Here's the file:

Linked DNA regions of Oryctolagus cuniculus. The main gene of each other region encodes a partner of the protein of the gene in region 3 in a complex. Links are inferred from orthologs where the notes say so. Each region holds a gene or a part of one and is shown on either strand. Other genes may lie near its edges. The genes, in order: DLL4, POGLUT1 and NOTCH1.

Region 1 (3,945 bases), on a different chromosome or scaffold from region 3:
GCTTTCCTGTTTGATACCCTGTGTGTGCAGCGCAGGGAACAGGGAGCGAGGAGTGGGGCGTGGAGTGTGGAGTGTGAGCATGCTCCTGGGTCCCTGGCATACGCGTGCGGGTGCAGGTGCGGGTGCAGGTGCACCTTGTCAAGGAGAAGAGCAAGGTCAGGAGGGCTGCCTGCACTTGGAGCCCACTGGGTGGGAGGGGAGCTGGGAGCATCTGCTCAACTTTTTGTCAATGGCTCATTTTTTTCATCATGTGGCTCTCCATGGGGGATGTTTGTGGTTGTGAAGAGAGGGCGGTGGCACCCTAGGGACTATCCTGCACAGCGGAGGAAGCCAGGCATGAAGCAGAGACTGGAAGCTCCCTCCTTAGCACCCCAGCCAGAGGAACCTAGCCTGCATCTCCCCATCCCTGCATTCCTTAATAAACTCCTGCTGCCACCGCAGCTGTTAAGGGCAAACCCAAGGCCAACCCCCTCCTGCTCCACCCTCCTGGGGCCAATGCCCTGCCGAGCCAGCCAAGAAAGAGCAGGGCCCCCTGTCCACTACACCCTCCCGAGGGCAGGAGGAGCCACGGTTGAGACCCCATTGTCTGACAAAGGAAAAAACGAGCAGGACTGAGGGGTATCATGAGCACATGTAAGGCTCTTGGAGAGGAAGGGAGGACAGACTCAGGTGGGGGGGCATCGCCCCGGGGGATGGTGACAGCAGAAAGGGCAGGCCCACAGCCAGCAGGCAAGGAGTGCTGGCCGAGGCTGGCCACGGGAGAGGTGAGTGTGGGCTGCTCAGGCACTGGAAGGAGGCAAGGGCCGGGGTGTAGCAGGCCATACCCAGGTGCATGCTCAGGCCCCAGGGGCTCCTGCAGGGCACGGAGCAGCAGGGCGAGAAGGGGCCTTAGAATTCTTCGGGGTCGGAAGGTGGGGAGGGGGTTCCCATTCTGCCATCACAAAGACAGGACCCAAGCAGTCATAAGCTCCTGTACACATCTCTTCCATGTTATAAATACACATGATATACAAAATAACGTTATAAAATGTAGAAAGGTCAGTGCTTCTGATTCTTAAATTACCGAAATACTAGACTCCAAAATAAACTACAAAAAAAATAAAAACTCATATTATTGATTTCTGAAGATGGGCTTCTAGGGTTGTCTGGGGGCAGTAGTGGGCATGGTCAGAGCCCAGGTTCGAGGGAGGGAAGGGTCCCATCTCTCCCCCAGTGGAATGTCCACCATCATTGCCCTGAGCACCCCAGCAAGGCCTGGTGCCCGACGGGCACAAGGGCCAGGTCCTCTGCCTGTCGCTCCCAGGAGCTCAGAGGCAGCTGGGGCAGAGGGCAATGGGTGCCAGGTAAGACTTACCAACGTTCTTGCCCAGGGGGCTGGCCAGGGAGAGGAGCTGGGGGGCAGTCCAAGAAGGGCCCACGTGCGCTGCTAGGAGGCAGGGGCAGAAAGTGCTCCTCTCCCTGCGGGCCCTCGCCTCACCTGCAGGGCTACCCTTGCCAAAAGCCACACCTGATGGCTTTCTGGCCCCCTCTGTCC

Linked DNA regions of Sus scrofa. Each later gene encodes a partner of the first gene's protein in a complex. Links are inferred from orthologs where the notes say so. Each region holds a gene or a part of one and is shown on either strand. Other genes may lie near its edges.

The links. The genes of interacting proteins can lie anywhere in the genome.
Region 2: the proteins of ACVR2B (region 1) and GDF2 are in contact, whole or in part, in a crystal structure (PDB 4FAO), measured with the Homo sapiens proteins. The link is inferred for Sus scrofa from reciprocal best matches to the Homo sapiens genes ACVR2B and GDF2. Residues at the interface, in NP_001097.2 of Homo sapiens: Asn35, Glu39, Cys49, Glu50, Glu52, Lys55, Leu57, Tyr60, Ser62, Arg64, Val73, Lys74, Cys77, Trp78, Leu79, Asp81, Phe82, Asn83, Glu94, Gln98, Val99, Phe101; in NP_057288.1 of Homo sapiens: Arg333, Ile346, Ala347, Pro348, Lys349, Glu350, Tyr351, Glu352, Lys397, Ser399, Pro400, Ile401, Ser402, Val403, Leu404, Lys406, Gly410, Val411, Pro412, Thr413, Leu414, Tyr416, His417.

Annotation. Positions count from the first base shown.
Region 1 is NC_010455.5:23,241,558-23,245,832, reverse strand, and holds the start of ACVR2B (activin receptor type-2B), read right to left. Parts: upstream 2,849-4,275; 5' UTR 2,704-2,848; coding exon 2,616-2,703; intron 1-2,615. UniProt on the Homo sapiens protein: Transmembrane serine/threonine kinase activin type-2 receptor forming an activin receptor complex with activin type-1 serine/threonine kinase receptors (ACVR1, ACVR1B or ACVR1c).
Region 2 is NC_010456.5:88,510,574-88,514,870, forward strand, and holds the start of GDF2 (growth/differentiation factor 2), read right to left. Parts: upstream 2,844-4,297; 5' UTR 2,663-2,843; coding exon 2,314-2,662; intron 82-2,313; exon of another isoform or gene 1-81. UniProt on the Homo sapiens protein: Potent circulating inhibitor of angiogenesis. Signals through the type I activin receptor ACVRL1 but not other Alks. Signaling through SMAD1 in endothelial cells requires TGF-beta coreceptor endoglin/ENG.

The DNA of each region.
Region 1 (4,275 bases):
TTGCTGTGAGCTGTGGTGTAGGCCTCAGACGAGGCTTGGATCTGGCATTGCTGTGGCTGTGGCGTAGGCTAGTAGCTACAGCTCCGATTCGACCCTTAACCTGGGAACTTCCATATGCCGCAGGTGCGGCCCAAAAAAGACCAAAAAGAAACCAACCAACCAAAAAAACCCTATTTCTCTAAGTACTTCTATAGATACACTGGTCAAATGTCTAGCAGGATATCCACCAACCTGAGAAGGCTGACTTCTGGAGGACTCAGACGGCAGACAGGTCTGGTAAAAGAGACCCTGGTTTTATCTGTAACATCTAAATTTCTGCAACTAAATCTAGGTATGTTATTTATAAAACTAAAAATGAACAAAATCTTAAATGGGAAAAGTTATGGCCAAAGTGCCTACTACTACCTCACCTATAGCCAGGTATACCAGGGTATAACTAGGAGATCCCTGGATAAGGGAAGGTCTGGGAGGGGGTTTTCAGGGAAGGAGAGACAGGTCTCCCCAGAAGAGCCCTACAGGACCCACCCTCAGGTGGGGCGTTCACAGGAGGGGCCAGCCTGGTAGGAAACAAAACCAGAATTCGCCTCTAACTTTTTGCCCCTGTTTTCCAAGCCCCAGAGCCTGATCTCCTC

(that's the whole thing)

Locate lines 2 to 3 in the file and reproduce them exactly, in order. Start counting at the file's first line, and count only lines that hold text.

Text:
Region 1 (3,945 bases), on a different chromosome or scaffold from region 3:
GCTTTCCTGTTTGATACCCTGTGTGTGCAGCGCAGGGAACAGGGAGCGAGGAGTGGGGCGTGGAGTGTGGAGTGTGAGCATGCTCCTGGGTCCCTGGCATACGCGTGCGGGTGCAGGTGCGGGTGCAGGTGCACCTTGTCAAGGAGAAGAGCAAGGTCAGGAGGGCTGCCTGCACTTGGAGCCCACTGGGTGGGAGGGGAGCTGGGAGCATCTGCTCAACTTTTTGTCAATGGCTCATTTTTTTCATCATGTGGCTCTCCATGGGGGATGTTTGTGGTTGTGAAGAGAGGGCGGTGGCACCCTAGGGACTATCCTGCACAGCGGAGGAAGCCAGGCATGAAGCAGAGACTGGAAGCTCCCTCCTTAGCACCCCAGCCAGAGGAACCTAGCCTGCATCTCCCCATCCCTGCATTCCTTAATAAACTCCTGCTGCCACCGCAGCTGTTAAGGGCAAACCCAAGGCCAACCCCCTCCTGCTCCACCCTCCTGGGGCCAATGCCCTGCCGAGCCAGCCAAGAAAGAGCAGGGCCCCCTGTCCACTACACCCTCCCGAGGGCAGGAGGAGCCACGGTTGAGACCCCATTGTCTGACAAAGGAAAAAACGAGCAGGACTGAGGGGTATCATGAGCACATGTAAGGCTCTTGGAGAGGAAGGGAGGACAGACTCAGGTGGGGGGGCATCGCCCCGGGGGATGGTGACAGCAGAAAGGGCAGGCCCACAGCCAGCAGGCAAGGAGTGCTGGCCGAGGCTGGCCACGGGAGAGGTGAGTGTGGGCTGCTCAGGCACTGGAAGGAGGCAAGGGCCGGGGTGTAGCAGGCCATACCCAGGTGCATGCTCAGGCCCCAGGGGCTCCTGCAGGGCACGGAGCAGCAGGGCGAGAAGGGGCCTTAGAATTCTTCGGGGTCGGAAGGTGGGGAGGGGGTTCCCATTCTGCCATCACAAAGACAGGACCCAAGCAGTCATAAGCTCCTGTACACATCTCTTCCATGTTATAAATACACATGATATACAAAATAACGTTATAAAATGTAGAAAGGTCAGTGCTTCTGATTCTTAAATTACCGAAATACTAGACTCCAAAATAAACTACAAAAAAAATAAAAACTCATATTATTGATTTCTGAAGATGGGCTTCTAGGGTTGTCTGGGGGCAGTAGTGGGCATGGTCAGAGCCCAGGTTCGAGGGAGGGAAGGGTCCCATCTCTCCCCCAGTGGAATGTCCACCATCATTGCCCTGAGCACCCCAGCAAGGCCTGGTGCCCGACGGGCACAAGGGCCAGGTCCTCTGCCTGTCGCTCCCAGGAGCTCAGAGGCAGCTGGGGCAGAGGGCAATGGGTGCCAGGTAAGACTTACCAACGTTCTTGCCCAGGGGGCTGGCCAGGGAGAGGAGCTGGGGGGCAGTCCAAGAAGGGCCCACGTGCGCTGCTAGGAGGCAGGGGCAGAAAGTGCTCCTCTCCCTGCGGGCCCTCGCCTCACCTGCAGGGCTACCCTTGCCAAAAGCCACACCTGATGGCTTTCTGGCCCCCTCTGTCC